Kansas freshman Andrew Wiggins grabbed every rebound in sight. Joel Embiid was nearly unstoppable in the paint in the second half, and Naadir Tharpe seemingly couldn't miss.
The young Jayhawks are growing up -- and they're putting it together in time for another run through the Big 12.
…"The thing about it is, if you have followed our team closely, you could make the case that this team probably enjoyed playing less than other teams we've had," Kansas coach Bill Self said. "But since we started conference play, they're having as much fun as any team we've ever had."
The Jayhawks had plenty of reasons to smile in perhaps their most impressive win of the season.
…It wasn't all good news for Kansas either.
The Jayhawks committed 24 turnovers but they survived by shooting 49 percent from the field and dominating the glass.
"We handled the ball miserably. Looked like a third grade team out there offensively sometimes taking care of the ball. But we made up for it by being pretty good on the glass. It was a great win," Self said.
…Kane said his ankle was an issue -- and he was also kneed in the thigh with about 4 minutes left.
"I really couldn't cut and go change of pace. But that's no excuse. I played 37 minutes. I was out there enough. I just didn't do enough to help my team win," Kane said.
Spin moves on the baselines for baskets, back downs, sweeps across the lane, and on the defensive end, not just the blocks at the rim and on the perimeter, although those changed the game in the second half. Embiid altered everything that came near him.
The undersized Cyclones couldn’t match up, and neither will most in college basketball. There may not be another one quite like Embiid, the 7-footer from Cameroon.
“I think Embiid is the best player in the country,” said Iowa State coach Fred Hoiberg, a former NBA player and executive.
“Did you see him play tonight?” Hoiberg said. “He’s huge, great length, can shoot, has incredible foot work and has been playing the game for about two years.”
Three, actually. But he is playing with googles after getting poked in the eye in practice last week.
…Kansas led by five when Embiid went on his personal two-minute rampage, which included a defensive play that nobody was sure was a block or a steal. Call it a smother of Dustin Hogue. The sequence also included an assist, a block, two rebounds and pair of buckets.
When Embiid was finished, the Jayhawks had more than doubled the margin, and made enough free throws down the stretch to pull off its second straight league road victory.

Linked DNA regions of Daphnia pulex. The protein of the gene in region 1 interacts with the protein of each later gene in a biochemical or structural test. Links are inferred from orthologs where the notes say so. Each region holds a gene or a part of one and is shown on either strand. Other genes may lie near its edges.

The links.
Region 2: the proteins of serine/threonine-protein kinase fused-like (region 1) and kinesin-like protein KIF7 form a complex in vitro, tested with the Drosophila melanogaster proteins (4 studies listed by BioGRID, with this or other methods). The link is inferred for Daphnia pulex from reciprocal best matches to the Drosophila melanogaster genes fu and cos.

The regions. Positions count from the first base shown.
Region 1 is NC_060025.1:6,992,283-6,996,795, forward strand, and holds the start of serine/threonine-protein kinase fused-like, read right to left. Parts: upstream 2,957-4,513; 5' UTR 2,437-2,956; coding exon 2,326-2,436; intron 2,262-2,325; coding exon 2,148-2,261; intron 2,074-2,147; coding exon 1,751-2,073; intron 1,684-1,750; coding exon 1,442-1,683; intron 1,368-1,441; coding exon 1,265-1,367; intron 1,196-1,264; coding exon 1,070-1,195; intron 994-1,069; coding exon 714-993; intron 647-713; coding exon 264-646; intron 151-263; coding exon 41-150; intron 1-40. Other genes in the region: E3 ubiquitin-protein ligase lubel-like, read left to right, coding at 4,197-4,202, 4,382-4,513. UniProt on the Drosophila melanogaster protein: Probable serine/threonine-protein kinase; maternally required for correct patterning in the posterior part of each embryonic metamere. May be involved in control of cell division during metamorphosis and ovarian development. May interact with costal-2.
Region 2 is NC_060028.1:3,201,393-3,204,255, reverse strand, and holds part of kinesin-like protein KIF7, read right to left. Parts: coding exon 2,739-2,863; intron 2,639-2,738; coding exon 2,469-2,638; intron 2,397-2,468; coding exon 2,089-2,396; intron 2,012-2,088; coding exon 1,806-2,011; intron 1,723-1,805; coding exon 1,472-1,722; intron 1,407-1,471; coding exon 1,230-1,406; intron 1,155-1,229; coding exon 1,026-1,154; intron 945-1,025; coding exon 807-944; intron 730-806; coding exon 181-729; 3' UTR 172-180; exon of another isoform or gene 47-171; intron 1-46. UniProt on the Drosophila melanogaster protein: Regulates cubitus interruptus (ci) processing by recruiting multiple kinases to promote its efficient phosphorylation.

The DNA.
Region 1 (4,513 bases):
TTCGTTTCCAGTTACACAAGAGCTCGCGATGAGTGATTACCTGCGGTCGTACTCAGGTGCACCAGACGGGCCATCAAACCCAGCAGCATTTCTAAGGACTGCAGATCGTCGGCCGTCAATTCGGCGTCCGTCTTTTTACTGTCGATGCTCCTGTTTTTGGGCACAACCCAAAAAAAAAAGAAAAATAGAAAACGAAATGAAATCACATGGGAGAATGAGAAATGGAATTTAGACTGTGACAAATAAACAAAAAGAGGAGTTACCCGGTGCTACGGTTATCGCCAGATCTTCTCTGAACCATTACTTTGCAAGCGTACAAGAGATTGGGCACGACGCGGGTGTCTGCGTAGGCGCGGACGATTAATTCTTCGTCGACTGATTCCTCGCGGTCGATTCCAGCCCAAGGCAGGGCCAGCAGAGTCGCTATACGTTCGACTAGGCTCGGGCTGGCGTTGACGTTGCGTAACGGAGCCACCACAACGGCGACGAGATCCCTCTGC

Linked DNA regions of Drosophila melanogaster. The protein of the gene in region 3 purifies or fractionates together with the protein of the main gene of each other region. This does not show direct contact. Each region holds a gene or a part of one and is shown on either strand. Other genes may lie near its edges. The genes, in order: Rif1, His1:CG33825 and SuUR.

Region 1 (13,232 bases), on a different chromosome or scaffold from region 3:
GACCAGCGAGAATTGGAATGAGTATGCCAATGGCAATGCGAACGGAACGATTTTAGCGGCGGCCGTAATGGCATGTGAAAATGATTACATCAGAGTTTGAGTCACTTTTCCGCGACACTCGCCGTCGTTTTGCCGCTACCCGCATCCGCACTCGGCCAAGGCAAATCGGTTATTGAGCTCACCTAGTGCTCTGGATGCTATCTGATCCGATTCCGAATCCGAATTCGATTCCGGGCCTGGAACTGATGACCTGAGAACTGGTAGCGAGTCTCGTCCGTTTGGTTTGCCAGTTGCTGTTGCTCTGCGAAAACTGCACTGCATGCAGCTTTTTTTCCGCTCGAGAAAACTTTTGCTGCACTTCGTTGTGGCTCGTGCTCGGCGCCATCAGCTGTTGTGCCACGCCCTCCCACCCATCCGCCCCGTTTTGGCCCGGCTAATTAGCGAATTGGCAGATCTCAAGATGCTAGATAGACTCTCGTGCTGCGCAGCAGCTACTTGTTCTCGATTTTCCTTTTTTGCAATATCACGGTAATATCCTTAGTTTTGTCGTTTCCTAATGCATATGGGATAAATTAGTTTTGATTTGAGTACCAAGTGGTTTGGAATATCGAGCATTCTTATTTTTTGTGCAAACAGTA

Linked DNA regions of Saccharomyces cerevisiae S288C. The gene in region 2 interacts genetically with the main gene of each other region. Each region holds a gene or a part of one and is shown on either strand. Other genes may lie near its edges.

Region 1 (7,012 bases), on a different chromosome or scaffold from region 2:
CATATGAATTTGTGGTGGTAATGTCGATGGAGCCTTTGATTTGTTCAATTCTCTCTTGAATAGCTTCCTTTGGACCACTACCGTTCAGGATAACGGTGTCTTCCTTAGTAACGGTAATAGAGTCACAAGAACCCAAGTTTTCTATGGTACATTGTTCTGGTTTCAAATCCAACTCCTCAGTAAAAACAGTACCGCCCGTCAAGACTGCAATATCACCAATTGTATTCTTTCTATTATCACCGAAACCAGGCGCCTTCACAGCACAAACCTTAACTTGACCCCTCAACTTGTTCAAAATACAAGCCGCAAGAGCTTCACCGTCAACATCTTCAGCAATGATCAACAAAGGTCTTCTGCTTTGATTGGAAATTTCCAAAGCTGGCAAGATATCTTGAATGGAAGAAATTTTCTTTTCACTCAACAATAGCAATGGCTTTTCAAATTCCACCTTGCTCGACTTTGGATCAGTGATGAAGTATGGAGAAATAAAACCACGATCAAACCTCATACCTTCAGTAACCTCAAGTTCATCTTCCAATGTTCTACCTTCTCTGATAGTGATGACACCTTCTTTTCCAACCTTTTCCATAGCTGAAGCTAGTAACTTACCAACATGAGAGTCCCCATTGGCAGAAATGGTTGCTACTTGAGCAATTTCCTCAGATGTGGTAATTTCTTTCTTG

But on Monday, as was the case in Saturday’s victory over Kansas State, the good with Embiid —16 points, nine rebounds and five blocks — was accompanied by a bad moment.
It happened less than five minutes into the game on the Kansas end of the floor. At first blush, Embiid reached out and pulled down DeAndre Kane at the intersection of the Iowa State bench and student section. No winning the case for Embiid here.
He didn’t get any sympathy on the Kansas bench either as he motioned to coach Bill Self an elbow, as if to explain and deflect fault. Self was having none of it.
The precise language required a lip reader but the message was clear. Stop being a knucklehead.
…Through its near-decade of consecutive Big 12 championships, so much focus has gone to Kansas’ dominance at home, and deservedly so with winning streaks measured in years.
But away from Allen Fieldhouse is where Kansas has separated itself.
In the previous nine years, the Jayhawks have a better road record in league games (56-18 entering this season) than all Big 12 teams have at home except Texas (59-15).
In the title run, KU owns a winning or break-even record against all current or former league members in their building. At Ames, in one of the league’s most hostile environments, the Jayhawks have now won nine of 10.
KC Star Kerkhoff
Ball on the baseline, nowhere to go and still he reached somewhere, taking a route not often chosen by 7-footers. Joel Embiid weaved through traffic on the edge of the court and seemingly found himself in a jam, buried under the hoop, surrounded by Iowa State’s biggest bodies.